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Having been an entrepreneur for 10+ years there is little I miss about working for “the man”, “the woman” or anyone AT ALL. Actually there isn’t a thing I miss about working for anyone else other then myself, as I am my bestest boss… EVER! Except I miss

the co-workers. Those people you would spend 8 hours+ a day with. Some of them weremeatball blog not exactly your cup of tea and if it wasn’t that you both worked at the same place chances are you would have never crossed paths; whether good or bad these relationships developed over time really added a dimension to your life, both personal and professional that is absent when working for yourself.

One Halloween I had an older colleague, lets call her Sally, dress up as baby New Year. I still remember looking up from my work to see Sally, a 55-year-old woman coming down the hall in matching flesh coloured tights and a bodysuit adorned with a sash that said happy 2004! Lets just say it was the most excitement the uptown insurance brokerage we both worked for had seen in a while. The comic relief she provided would get me through some long LONG insurance policy wording filled days. I still chuckle fondly at that memory, I MISS YOU SALLY!

As I was ruminating this blog post in my mind, I came across an interesting article in INC.com (http://www.inc.com/magazine/201504/leigh-buchanan/tipsheet-its-about-to-get-weird.html) titled why you should keep things Weird at work. The article speaks to the growing alternative work environments found in start-ups and why they work; but in particular I wish to point out the mention of how people who are able to be themselves in the workplace create a welcoming work environment.     When I read this it helped place into perspective why Sally came to mind when I was thinking of quirky co-workers and how they improved my productivity, work environment and overall job satisfaction. She brought IT to work everyday, her real self; regardless of what the rest of the office thought she was just her and boy did she manage to make things fun!

The life of an entrepreneur has a level a commitment and an alternate pace that only those who have actually attempted it can understand. A huge component is how lonely and isolating it can be. No unexpected co-worker sharing there weekend happenings or water cooler Avon sales. Staying connected with the world is essential to live a healthy and balanced life, so a strategy for mitigating some of those challenges is key, especially if you are in business virtually. You can network, meet with clients face to face, but that daily grind is done solo for most self-employed individuals.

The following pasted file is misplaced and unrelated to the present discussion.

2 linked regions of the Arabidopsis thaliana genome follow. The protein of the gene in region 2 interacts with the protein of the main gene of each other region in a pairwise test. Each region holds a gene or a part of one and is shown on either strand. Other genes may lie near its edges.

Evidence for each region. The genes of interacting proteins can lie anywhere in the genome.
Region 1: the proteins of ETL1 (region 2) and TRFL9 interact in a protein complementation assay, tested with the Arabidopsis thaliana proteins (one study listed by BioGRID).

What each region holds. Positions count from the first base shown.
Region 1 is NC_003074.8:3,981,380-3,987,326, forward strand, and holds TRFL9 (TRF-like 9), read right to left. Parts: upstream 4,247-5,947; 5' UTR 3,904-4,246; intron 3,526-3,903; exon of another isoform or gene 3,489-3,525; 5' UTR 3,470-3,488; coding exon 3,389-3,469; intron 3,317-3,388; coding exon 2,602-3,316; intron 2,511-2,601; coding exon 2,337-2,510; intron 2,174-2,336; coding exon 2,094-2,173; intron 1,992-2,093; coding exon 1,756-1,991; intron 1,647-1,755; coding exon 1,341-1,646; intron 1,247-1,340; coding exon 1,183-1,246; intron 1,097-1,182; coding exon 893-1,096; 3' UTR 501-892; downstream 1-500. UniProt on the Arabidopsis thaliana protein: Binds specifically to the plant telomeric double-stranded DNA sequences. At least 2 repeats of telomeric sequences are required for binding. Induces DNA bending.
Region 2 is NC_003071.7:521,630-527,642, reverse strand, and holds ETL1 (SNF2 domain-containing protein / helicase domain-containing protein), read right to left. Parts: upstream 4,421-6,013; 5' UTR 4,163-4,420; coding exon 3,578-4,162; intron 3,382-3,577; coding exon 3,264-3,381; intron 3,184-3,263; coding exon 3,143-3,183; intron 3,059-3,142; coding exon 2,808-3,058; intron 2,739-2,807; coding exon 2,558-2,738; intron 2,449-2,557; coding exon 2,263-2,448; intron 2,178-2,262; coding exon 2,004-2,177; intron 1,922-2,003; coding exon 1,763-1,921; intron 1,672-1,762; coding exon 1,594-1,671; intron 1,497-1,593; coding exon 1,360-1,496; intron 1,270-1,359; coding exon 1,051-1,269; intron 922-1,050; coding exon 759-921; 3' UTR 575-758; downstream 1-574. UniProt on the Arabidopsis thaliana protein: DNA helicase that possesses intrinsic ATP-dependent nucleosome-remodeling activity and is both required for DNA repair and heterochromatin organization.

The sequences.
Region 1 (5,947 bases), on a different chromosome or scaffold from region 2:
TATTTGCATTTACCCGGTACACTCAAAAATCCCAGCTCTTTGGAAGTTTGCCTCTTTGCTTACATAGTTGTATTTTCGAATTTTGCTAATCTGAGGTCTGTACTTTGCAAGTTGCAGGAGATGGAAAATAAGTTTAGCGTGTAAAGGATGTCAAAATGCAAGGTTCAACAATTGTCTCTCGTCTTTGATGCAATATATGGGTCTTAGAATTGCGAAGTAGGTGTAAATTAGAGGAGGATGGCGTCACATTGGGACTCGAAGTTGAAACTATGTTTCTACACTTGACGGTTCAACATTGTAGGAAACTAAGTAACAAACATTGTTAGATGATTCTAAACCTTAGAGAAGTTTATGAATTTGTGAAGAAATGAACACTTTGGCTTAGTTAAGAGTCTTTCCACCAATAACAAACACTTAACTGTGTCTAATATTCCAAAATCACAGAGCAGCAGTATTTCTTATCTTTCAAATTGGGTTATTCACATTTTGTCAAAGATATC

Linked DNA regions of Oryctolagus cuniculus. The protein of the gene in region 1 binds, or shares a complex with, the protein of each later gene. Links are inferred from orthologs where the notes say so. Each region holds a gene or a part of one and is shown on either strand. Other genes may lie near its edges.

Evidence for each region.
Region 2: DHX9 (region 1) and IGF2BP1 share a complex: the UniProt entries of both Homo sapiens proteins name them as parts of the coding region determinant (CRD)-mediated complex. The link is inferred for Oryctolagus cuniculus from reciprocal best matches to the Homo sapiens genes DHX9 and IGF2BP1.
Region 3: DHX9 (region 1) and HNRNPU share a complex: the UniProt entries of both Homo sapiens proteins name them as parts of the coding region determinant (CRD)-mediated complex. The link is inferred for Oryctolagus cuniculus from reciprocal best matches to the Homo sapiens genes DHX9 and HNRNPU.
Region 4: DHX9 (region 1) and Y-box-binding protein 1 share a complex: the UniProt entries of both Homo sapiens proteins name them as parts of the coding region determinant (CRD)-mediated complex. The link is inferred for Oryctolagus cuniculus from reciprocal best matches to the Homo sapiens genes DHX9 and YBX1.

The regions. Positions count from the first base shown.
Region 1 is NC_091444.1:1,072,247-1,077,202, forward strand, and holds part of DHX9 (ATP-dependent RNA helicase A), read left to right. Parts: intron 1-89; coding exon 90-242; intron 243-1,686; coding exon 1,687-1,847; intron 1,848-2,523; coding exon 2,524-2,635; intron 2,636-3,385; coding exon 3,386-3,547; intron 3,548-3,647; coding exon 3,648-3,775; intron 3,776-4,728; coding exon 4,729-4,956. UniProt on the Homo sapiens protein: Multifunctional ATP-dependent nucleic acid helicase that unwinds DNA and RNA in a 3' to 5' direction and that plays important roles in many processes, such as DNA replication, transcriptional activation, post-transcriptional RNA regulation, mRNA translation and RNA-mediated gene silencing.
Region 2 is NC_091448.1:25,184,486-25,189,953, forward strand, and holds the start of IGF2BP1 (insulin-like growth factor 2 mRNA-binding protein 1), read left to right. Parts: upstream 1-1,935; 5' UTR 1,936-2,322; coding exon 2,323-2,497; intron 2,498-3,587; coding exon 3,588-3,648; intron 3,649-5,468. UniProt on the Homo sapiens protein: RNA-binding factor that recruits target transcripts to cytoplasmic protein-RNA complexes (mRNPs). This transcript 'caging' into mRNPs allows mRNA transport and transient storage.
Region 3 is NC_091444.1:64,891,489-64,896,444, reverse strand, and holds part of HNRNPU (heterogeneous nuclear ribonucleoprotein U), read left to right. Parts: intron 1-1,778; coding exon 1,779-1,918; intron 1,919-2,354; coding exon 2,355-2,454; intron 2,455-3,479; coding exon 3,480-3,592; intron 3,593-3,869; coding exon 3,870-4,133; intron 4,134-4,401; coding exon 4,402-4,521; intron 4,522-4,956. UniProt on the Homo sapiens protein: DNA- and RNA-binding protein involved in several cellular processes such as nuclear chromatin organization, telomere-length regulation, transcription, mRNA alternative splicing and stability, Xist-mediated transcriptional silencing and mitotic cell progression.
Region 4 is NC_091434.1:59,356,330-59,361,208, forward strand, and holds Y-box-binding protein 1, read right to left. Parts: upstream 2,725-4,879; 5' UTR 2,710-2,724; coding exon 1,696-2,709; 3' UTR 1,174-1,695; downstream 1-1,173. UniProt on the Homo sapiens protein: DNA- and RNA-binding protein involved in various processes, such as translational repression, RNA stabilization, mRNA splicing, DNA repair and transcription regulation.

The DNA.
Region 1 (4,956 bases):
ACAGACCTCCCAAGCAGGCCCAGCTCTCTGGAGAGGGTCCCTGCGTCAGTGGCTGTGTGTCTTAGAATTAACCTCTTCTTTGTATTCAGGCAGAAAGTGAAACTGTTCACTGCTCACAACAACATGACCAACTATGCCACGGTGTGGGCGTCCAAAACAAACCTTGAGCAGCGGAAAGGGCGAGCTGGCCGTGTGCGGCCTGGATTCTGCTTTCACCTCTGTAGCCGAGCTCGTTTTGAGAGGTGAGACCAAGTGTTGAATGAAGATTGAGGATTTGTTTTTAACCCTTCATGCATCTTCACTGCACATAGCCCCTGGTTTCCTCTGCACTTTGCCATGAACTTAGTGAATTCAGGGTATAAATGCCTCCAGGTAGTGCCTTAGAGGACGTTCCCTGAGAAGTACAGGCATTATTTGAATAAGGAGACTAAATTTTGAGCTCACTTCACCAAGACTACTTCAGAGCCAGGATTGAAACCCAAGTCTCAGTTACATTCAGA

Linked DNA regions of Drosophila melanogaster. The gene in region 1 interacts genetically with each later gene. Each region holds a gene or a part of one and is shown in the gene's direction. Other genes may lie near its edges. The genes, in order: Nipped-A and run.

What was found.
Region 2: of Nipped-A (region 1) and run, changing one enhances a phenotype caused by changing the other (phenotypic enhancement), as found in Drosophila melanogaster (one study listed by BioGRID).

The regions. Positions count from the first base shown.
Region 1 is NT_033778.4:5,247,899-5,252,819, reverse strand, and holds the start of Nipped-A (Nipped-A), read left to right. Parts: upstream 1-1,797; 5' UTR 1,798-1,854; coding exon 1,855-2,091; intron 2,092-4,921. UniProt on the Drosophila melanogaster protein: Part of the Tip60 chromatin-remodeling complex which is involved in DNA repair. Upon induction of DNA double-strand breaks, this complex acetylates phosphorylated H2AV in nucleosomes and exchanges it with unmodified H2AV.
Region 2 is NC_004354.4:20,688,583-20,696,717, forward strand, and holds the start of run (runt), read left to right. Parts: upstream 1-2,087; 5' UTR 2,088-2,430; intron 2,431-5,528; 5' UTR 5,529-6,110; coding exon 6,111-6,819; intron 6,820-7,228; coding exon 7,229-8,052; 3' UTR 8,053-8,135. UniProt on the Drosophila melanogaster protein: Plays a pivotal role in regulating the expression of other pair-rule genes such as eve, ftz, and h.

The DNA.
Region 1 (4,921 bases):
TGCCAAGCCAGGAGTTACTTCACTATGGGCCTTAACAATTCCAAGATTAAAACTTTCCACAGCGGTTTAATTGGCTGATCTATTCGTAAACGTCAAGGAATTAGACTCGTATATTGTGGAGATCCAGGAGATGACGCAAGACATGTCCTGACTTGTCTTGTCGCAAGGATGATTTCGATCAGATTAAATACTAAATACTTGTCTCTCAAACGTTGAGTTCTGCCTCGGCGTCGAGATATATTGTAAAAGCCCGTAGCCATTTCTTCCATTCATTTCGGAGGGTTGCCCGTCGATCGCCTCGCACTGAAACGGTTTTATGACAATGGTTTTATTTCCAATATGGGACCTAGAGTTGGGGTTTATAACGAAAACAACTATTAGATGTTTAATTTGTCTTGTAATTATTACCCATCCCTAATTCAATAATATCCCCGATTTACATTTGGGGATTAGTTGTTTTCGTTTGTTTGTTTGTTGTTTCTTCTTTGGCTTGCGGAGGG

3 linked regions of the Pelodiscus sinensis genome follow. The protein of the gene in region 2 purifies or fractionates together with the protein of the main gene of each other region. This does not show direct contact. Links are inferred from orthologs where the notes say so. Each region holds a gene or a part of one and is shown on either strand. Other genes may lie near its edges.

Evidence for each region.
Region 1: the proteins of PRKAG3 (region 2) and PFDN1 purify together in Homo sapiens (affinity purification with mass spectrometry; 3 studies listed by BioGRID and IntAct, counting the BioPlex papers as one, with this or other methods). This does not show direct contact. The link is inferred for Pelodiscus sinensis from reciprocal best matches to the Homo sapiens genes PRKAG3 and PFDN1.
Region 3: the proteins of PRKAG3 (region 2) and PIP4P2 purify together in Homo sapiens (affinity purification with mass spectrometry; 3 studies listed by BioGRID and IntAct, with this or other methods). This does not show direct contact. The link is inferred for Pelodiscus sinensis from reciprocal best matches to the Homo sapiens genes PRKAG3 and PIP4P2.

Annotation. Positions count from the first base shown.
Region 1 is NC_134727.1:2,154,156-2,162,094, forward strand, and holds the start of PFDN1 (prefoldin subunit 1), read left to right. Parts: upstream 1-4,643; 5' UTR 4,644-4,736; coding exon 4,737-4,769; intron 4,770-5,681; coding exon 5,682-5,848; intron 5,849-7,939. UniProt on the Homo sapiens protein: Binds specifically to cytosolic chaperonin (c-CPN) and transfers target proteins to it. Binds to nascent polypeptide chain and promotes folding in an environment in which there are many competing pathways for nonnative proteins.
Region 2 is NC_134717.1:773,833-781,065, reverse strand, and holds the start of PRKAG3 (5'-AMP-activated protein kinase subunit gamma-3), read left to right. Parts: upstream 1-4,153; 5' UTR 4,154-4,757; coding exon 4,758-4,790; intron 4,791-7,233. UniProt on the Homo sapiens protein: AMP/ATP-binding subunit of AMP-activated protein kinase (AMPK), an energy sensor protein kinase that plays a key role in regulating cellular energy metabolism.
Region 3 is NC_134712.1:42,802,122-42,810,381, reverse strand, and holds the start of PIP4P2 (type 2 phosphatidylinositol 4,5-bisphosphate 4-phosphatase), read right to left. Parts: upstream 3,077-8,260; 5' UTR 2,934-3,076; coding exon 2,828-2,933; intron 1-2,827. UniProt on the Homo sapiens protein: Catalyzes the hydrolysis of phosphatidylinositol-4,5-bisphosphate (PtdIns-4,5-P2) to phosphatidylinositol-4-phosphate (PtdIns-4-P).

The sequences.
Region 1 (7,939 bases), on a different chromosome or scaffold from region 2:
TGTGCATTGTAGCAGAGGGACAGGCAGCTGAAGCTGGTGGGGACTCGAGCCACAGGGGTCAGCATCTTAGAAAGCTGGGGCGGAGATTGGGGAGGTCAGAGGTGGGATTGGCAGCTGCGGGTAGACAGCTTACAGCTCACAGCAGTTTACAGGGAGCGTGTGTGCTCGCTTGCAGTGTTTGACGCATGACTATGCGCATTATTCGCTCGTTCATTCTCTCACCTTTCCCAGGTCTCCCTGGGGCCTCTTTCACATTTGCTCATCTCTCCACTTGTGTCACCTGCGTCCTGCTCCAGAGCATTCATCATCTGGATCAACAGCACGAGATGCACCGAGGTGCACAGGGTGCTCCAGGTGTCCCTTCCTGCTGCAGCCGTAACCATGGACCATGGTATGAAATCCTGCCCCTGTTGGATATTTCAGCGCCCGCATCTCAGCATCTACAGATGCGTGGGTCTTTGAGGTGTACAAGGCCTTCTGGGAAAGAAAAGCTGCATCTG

About two years ago I added a little Boston terrier to my family. This dog though only 20lbs came with what felt like 100lbs of maintenance, much more then I was used to. I thought to myself how am I going to keep up with my business if every couple of hours I am tending to little Demando’s needs. Let me tell you little Demando was the best thing that happened to my business. First off, like Sally, he brings IT everyday; Himself and all the doggyness that comes with it. There is no pretending for modesty sake, he naps on the job, he growls at the computer when she beeps and has no concept of designated playtime. He is unpredictable, fresh and lively, sort of like Sally. Now combine this with my innate work pattern, which according to Gretchen Rubin would be considered a marathoner (https://www.gretchenrubin.com/happiness_project/2013/06/are-you-a-marathoner-a-sprinter-a-procrastinator-weigh-in/) which means work until you are done and the combination can lead down interesting paths. Paths I might add that are by no means the most efficient way of working. But as an entrepreneur I work for myself because as my bestest boss ever I am often blissfully delusional to the unquestionable fact that I can simply do it better (it’s a disease we must all suffer from in order to make it, otherwise why try).

What Demando who’s name is actually Meatball (yes that’s his name, he came with it…) taught me was the frequent breaks, the moving around and the change of scenery distracted me just enough to actually be labelled a tool. As a self-proclaimed inefficiency slayer I just could not over look it, even if my natural entrepreneurial ego response is “I don’t need to change!” I was also able to realize that this is what that quirky co-worker would do in their odd way. Keep you on your toes, be a little unpredictable, bring joy and humor into every environment they were part of.

The change of perspective, the flow of ideas, all evolved from these breaks and all for the better. All of a sudden triggers would bring forth solutions to issues I had been working on for hours sometimes days. As I was stepping away from the work and placing my attention elsewhere for brief snippets of time, I was working better, more efficient, and I did not feel so tired by the end of the day.

I would like to say that knowing this I would naturally incorporate it into my daily routine but the reality is I am a marathoner through and through. Even though he sleeps on the job most of the day, Meatball earns his kibble by reminding me, in his Demando canine way, the needs for breaks equate to a more balanced and much more productive me. Now that’s a co-worker. Maybe I should dress him up as baby New Year this Halloween? I still chuckle…11 years later.

How do you create a healthy work environment when you work from home?

I would love your feedback on how you manage your time as an entrepreneur.